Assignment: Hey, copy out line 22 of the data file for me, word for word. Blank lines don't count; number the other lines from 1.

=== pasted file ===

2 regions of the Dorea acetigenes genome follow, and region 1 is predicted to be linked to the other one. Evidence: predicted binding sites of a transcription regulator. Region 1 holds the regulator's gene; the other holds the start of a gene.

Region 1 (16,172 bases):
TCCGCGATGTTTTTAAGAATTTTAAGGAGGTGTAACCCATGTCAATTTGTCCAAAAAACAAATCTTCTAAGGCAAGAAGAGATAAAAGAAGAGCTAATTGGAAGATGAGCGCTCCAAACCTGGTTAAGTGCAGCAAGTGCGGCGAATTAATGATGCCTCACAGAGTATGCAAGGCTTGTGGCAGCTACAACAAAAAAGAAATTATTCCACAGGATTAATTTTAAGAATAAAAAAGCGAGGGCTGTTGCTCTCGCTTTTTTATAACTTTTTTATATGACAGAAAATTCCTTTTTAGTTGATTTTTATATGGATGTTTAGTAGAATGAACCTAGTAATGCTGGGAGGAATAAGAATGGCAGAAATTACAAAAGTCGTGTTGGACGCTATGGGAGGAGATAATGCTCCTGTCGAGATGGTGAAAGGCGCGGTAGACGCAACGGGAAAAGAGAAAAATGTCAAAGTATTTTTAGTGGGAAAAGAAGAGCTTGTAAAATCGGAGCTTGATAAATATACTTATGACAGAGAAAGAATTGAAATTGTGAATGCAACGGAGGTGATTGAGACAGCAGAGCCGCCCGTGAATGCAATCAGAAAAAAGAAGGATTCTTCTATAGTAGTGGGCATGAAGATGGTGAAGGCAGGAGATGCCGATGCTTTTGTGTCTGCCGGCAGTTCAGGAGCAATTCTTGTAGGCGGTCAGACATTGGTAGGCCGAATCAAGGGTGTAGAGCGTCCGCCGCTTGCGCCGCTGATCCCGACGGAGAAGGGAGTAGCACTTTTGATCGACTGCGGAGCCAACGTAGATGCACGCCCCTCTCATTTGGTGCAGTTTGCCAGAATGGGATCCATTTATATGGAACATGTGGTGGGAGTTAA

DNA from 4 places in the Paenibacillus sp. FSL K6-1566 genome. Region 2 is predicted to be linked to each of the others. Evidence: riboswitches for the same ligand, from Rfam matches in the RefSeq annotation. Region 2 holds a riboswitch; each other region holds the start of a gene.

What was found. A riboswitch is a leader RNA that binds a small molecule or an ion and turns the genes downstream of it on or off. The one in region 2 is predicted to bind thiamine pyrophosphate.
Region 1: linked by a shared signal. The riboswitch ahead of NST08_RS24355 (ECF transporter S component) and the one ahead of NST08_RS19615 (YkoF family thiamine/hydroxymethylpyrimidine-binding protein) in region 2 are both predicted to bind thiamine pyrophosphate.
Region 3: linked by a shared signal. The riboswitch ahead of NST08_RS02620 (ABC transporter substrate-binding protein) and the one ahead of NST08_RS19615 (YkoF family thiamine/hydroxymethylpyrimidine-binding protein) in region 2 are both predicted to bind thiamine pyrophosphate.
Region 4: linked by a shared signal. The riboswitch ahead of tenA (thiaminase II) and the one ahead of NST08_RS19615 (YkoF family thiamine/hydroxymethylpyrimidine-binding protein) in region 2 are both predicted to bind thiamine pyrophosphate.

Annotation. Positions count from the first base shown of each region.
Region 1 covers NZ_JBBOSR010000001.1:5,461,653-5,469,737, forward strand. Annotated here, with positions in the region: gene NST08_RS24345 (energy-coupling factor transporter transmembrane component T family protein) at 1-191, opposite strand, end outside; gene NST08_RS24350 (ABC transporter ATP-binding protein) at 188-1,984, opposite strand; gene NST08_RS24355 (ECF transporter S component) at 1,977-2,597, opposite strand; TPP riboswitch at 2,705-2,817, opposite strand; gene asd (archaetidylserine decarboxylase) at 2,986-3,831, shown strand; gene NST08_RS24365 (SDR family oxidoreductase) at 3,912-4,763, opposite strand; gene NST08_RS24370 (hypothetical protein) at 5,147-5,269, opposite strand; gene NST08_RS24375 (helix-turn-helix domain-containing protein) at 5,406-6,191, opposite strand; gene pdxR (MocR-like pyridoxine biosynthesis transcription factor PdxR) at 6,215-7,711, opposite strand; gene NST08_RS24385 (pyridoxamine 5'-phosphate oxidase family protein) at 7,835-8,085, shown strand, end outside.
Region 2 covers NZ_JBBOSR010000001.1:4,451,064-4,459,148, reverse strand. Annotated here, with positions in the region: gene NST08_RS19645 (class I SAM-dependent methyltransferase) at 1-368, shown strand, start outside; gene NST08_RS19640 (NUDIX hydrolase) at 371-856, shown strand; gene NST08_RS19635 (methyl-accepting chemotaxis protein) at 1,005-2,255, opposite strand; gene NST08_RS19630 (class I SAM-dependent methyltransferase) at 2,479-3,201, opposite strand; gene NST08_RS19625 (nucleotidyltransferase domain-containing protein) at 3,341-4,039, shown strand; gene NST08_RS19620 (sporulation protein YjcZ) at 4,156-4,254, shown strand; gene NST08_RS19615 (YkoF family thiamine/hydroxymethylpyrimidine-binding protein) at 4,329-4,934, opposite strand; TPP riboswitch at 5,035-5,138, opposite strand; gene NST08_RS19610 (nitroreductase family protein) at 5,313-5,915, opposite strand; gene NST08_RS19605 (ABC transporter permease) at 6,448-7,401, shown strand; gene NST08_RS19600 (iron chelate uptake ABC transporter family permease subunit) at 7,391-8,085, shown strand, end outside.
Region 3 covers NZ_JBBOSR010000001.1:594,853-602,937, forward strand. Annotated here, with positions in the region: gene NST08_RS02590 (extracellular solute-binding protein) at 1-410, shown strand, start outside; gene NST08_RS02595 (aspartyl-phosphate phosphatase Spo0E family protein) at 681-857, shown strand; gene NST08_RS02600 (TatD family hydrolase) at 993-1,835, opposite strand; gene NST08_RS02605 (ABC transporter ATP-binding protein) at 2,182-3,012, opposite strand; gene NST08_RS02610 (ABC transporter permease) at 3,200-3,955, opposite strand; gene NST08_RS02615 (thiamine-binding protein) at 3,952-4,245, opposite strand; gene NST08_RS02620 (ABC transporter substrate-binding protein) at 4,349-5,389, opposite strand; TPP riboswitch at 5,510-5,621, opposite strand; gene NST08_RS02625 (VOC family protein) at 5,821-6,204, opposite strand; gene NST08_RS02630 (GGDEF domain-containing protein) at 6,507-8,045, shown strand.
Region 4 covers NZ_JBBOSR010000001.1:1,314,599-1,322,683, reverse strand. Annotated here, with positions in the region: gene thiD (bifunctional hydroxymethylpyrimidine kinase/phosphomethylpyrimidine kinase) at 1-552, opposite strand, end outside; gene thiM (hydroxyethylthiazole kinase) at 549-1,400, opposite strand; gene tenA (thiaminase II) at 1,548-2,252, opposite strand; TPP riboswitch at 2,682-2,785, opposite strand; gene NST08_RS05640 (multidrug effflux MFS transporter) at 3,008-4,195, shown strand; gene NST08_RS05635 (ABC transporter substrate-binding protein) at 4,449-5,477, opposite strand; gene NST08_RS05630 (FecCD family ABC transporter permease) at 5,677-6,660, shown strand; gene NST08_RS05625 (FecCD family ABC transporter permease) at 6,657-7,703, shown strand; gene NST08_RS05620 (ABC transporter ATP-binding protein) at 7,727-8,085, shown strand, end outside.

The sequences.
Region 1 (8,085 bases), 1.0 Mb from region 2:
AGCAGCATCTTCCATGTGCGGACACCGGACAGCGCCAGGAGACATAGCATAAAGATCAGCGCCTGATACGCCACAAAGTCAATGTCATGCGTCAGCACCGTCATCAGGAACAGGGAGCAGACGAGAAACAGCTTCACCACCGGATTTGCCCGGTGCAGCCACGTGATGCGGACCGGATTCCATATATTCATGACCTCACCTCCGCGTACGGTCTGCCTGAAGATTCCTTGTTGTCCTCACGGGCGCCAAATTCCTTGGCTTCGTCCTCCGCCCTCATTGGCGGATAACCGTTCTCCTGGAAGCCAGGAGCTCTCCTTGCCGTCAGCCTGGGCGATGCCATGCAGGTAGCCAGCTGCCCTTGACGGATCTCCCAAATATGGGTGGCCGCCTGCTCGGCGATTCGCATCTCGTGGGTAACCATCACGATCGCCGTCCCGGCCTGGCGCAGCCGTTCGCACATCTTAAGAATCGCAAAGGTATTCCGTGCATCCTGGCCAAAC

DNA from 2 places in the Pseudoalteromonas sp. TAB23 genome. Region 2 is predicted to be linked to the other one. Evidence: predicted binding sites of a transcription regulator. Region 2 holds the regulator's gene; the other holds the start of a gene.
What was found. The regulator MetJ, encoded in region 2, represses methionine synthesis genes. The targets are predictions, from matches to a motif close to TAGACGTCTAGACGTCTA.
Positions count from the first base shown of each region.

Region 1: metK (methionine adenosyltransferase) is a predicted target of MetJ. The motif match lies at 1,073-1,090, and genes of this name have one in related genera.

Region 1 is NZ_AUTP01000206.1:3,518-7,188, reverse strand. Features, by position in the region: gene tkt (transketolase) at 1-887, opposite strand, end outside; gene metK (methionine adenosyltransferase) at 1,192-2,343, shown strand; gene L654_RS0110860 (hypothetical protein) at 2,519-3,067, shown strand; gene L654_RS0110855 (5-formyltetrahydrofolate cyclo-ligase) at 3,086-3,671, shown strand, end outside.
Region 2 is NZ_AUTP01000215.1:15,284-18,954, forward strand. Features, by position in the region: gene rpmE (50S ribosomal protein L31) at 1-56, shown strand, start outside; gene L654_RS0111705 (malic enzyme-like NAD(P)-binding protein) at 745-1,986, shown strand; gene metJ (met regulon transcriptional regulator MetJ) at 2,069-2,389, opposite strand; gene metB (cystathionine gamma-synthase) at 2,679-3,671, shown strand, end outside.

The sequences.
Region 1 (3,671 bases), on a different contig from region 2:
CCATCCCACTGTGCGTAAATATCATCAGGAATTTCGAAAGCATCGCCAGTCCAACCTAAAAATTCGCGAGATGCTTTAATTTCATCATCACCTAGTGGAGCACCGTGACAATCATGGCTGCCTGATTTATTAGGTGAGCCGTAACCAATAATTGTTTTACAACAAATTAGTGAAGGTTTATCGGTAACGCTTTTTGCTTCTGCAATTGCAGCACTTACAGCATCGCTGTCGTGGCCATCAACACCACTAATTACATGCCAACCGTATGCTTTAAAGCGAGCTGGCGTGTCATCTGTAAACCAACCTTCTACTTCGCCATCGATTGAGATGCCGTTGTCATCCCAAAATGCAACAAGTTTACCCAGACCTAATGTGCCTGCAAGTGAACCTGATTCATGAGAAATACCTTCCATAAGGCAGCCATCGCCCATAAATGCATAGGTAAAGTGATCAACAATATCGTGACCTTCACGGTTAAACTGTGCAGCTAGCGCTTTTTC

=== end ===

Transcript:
Region 2 is NZ_AUTP01000215.1:15,284-18,954, forward strand. Features, by position in the region: gene rpmE (50S ribosomal protein L31) at 1-56, shown strand, start outside; gene L654_RS0111705 (malic enzyme-like NAD(P)-binding protein) at 745-1,986, shown strand; gene metJ (met regulon transcriptional regulator MetJ) at 2,069-2,389, opposite strand; gene metB (cystathionine gamma-synthase) at 2,679-3,671, shown strand, end outside.